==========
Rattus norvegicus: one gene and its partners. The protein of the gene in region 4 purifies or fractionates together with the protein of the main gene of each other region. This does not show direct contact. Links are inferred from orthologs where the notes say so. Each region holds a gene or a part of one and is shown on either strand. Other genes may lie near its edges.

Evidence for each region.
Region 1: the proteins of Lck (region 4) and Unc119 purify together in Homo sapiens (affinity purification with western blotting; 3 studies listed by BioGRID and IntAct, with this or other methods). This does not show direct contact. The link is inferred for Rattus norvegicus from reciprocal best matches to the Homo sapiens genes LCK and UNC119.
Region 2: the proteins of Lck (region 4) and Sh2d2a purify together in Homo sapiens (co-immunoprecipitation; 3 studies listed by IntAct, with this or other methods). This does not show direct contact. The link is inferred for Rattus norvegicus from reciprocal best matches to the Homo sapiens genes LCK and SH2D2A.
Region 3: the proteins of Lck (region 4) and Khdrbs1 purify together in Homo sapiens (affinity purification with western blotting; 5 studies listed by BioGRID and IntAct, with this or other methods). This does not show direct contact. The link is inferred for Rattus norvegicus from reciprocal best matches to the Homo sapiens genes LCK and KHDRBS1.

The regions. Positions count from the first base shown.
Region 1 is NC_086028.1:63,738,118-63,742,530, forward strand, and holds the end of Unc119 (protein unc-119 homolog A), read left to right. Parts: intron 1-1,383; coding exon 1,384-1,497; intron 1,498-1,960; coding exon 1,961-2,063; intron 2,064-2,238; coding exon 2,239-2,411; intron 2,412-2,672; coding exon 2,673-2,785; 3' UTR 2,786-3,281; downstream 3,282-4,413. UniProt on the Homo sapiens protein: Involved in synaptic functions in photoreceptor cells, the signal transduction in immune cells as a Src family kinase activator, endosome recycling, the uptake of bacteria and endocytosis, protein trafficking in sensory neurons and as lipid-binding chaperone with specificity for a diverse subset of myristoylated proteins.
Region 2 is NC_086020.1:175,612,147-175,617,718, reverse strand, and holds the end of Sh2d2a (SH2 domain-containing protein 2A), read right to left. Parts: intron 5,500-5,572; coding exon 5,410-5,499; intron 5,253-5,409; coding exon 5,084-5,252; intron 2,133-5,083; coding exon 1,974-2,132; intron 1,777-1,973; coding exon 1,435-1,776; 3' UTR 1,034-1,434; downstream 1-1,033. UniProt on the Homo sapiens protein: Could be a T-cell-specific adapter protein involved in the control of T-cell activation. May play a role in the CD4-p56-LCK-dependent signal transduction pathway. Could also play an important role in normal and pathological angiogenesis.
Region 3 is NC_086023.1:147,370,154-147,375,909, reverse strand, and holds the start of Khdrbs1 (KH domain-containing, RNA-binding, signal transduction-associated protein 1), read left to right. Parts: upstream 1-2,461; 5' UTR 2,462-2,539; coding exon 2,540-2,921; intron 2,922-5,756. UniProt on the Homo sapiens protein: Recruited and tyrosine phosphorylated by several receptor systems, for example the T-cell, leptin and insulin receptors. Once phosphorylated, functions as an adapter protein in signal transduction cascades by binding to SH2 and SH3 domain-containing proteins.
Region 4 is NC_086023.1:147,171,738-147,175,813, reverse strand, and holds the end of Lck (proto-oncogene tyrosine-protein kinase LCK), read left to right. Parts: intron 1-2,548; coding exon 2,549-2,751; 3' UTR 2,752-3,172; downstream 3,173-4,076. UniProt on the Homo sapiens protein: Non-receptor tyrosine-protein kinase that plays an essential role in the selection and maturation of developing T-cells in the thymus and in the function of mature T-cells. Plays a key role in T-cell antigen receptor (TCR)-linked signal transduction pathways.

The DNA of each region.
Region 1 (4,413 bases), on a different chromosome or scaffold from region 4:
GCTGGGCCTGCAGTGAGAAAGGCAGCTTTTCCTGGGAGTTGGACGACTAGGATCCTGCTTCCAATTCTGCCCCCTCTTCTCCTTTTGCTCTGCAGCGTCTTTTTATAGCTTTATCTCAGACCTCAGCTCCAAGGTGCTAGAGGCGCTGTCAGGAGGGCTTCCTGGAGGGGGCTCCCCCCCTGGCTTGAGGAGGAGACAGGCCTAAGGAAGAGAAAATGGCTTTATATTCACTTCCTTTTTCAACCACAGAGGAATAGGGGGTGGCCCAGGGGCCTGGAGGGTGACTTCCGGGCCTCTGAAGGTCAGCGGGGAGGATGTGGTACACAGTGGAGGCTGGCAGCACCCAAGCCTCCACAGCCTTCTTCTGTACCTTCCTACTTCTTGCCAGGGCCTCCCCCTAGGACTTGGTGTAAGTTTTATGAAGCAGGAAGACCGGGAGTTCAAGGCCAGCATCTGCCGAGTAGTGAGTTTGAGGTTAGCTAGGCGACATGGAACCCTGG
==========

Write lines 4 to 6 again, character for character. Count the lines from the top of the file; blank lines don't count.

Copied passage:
Region 2: the proteins of Lck (region 4) and Sh2d2a purify together in Homo sapiens (co-immunoprecipitation; 3 studies listed by IntAct, with this or other methods). This does not show direct contact. The link is inferred for Rattus norvegicus from reciprocal best matches to the Homo sapiens genes LCK and SH2D2A.
Region 3: the proteins of Lck (region 4) and Khdrbs1 purify together in Homo sapiens (affinity purification with western blotting; 5 studies listed by BioGRID and IntAct, with this or other methods). This does not show direct contact. The link is inferred for Rattus norvegicus from reciprocal best matches to the Homo sapiens genes LCK and KHDRBS1.

The regions. Positions count from the first base shown.